“Intelligence is the ability to adapt to change.” –Stephen Hawking
Search for the term “threat intelligence” and you’ll get 12.3 million hits. Not all of them are relevant to cyber, but still, a lot of these hits apply, and you can see why at the RSA conference. There are many forms of threat intelligence with services ranging from Dark Web human-driven intel to better IP blacklisting; and there are even more threat intelligence vendors. With so much press and investment in threat intelligence (TI), you might think you need some, but how do you know? Then if you believe you need some form of TI—which one do you choose?
Walking around RSA, you are confronted with a large variety of TI vendors. Their different messages and approaches to threat intelligence can be overwhelming, even for security professionals. If you want to explore TI, here is some simple guidance we’ve put together from our experience at RSA.
Start with the Right Questions
What problem am I trying to solve?
Threat Intelligence in regards to spear phishing is a different problem than say detecting the precursor to an APT (advanced persistent threat), or trying to track data on the Dark web. Is this a problem that can be addressed with automation of some form of TI or is this going to require an analyst?
Can I realistically consume TI?
In what format does my TI arrive? It could be anything from a pdf, to a phone call, to more SIEM events, to a realtime, automated DNS blacklist feed directly into the DNS servers. The more automated feeds may not require you to staff an analyst to review and recommend, but they can still generate false positives, so you need resources to manage the additional false positives.
Can I effectively evaluate a TI provider?
How will you measure the vendor’s collection and verification methods? How well can the vendor customize the data source to your business? What risks of false positives does this vendors method give rise to?
What is my action plan when there is a credible threat?
Dealing with a real incident, whether it’s a DDOS, data breach, or business email compromise takes real resources—once you have threat intelligence you are going to have more potential incidents to deal with. Whether your plan is providing internal advisory alerts or setting up countermeasures this is going to take time and resources.
Are you DIY or COTS?
(Do it Yourself or Commercial off The Shelf)
The types of collection sources and the amount and automation of post-processing from your provider results in a range of immediate usability of the threat intelligence feed. The more tailored to your business and processed the data, the more easily consumable the threat intelligence will be. However, if you are the curious type that wants to cross-correlate or run forensics yourself, you might need access to the raw data. The table below lists some common collection sources.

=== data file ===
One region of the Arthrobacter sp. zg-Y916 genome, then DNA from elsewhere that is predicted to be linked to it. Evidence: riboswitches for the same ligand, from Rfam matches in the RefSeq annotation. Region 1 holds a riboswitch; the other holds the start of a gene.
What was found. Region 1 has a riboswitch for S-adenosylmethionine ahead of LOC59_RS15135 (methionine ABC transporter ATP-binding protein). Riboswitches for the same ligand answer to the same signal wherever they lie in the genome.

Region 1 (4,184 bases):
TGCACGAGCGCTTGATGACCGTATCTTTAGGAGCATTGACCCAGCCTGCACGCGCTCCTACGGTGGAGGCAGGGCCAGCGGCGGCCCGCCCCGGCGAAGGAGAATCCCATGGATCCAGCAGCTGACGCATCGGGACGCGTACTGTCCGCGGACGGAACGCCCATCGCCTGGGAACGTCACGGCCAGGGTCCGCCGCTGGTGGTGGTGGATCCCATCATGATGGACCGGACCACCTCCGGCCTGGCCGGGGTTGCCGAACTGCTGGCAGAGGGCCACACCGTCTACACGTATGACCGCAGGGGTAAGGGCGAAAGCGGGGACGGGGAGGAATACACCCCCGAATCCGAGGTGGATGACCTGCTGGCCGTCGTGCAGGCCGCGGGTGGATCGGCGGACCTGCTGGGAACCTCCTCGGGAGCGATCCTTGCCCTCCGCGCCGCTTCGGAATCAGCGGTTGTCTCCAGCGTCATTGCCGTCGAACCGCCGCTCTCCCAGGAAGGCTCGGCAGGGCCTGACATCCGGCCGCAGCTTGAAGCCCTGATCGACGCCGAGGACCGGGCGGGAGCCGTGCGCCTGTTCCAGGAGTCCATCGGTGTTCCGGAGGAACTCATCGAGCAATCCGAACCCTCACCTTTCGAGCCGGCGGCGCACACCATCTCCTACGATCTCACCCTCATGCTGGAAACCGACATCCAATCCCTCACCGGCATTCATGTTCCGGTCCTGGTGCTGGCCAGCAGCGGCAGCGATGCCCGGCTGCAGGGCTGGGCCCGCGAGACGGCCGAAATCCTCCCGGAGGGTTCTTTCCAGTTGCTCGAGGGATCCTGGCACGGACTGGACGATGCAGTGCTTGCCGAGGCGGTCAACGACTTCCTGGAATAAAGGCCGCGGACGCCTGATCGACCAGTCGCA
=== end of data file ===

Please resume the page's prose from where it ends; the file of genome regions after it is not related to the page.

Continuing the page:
All of these sources require additional analysis in order to be usable by the organization. So as you compare this list with that offered by the vendor courting you, you need to understand which of these sources are relevant to the threat you are trying to manage. Next, how is this intel delivered? Reading a pdf with a list of Indicators of Compromise is harder to action than an update to a DNS or endpoint blacklist.
If you are going to set up an open-source threat intel program, here is a list of some of the available feeds. Open source feeds are developed by security community members and rely on those members to maintain their accuracy and relevance. They are often targeted to particular malware, and as the malware changes the threat feeds need to as well. (See the spyeye tracker which is now defunct). But they are useful to examine what type of information you might expect for these specific threat scenarios.
Now you have a feed, but you still need a management platform. If you don’t already have at least a SIEM, it’s probably a requirement before you start. Incident response procedures (in case you find something relevant to your company) are also a requirement. Then you need the staff, none of these feeds or tools work without an analyst.
Even if you’ve been through all of the analysis before you take the plunge check in with your IT and security staff to make sure that you aren’t going to take away from core IT/Security initiatives before you embark on a new program. Ask your team, are all your core defenses and programs up to date, effective, and staffed? This includes:
- Endpoint security
- Patch management
- Security event management
- Incident Management & Response
If you are understaffed or these programs need a tune upstart there first. You’ll mitigate more risks and use your budget wisely. You can always read about the latest threat intelligence failure in the security news.